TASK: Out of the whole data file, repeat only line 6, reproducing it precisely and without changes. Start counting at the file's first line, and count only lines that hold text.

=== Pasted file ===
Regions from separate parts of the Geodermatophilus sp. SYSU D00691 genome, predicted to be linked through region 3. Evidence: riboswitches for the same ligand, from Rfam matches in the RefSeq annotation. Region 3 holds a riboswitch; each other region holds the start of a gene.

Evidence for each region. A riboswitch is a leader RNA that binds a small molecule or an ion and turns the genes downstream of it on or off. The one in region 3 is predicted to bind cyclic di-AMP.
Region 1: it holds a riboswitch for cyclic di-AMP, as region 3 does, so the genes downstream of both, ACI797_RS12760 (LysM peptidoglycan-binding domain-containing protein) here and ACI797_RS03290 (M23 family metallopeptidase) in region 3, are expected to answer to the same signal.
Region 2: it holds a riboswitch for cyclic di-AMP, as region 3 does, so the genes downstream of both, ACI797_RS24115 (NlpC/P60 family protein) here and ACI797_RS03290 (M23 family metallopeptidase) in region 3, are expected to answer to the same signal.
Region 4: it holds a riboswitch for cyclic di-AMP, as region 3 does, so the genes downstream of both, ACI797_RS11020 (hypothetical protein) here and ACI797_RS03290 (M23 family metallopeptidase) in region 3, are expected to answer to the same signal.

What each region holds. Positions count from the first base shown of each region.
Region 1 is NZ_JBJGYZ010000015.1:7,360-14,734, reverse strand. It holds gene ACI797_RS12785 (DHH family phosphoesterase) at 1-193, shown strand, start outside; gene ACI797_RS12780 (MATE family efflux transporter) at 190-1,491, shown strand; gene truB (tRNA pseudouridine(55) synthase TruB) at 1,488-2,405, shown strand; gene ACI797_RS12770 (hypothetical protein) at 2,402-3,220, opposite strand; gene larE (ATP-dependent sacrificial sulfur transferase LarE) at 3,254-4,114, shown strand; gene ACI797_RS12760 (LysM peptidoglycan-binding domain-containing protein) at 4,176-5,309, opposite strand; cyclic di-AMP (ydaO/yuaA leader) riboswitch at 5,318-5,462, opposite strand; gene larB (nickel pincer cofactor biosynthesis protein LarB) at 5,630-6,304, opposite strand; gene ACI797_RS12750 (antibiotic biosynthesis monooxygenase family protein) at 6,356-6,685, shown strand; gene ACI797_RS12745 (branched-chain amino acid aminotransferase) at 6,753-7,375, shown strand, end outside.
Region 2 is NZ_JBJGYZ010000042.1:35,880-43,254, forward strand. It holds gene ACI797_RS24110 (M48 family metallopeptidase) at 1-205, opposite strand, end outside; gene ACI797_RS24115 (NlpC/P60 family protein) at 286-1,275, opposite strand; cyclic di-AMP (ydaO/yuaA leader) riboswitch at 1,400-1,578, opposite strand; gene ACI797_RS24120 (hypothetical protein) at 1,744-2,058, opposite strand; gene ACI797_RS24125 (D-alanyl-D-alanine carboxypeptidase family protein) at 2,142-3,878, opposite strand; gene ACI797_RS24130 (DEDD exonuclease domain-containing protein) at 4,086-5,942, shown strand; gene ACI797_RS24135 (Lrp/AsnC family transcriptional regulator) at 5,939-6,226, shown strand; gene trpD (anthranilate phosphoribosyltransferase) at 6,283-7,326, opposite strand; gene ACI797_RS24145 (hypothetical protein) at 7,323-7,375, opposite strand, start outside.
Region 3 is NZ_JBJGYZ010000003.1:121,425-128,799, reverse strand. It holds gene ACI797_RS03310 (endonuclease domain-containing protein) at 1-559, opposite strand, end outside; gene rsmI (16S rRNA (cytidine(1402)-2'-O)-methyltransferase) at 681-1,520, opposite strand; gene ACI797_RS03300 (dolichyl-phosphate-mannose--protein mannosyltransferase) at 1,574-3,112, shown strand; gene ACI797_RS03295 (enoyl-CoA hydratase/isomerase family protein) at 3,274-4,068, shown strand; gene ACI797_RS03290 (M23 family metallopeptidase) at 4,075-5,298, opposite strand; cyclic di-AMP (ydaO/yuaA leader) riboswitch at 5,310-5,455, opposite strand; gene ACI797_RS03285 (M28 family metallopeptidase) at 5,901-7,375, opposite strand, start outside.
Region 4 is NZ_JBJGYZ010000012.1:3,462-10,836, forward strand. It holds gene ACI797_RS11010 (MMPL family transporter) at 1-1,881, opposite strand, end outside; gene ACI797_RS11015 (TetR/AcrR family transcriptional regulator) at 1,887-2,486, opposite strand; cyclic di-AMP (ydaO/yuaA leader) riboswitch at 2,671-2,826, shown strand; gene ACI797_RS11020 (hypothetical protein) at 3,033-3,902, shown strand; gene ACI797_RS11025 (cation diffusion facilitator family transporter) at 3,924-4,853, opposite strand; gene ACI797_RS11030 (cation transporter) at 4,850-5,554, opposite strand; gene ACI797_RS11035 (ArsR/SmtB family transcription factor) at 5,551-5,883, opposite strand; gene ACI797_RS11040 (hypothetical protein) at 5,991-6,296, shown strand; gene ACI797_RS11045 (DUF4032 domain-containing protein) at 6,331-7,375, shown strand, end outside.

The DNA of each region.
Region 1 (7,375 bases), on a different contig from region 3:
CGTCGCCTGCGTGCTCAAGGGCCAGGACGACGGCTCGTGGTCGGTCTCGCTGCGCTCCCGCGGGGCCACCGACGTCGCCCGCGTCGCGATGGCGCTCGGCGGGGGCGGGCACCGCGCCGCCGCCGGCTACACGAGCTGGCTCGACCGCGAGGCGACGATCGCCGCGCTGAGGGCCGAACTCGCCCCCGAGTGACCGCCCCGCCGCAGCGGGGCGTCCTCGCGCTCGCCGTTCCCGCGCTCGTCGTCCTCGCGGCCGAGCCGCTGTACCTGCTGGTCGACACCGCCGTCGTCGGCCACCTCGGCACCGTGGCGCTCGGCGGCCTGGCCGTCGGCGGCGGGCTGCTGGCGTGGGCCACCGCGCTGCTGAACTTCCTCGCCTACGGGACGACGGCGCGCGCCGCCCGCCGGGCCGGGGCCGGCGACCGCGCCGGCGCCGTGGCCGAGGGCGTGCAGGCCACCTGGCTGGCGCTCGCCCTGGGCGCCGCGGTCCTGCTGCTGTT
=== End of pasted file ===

What each region holds. Positions count from the first base shown of each region.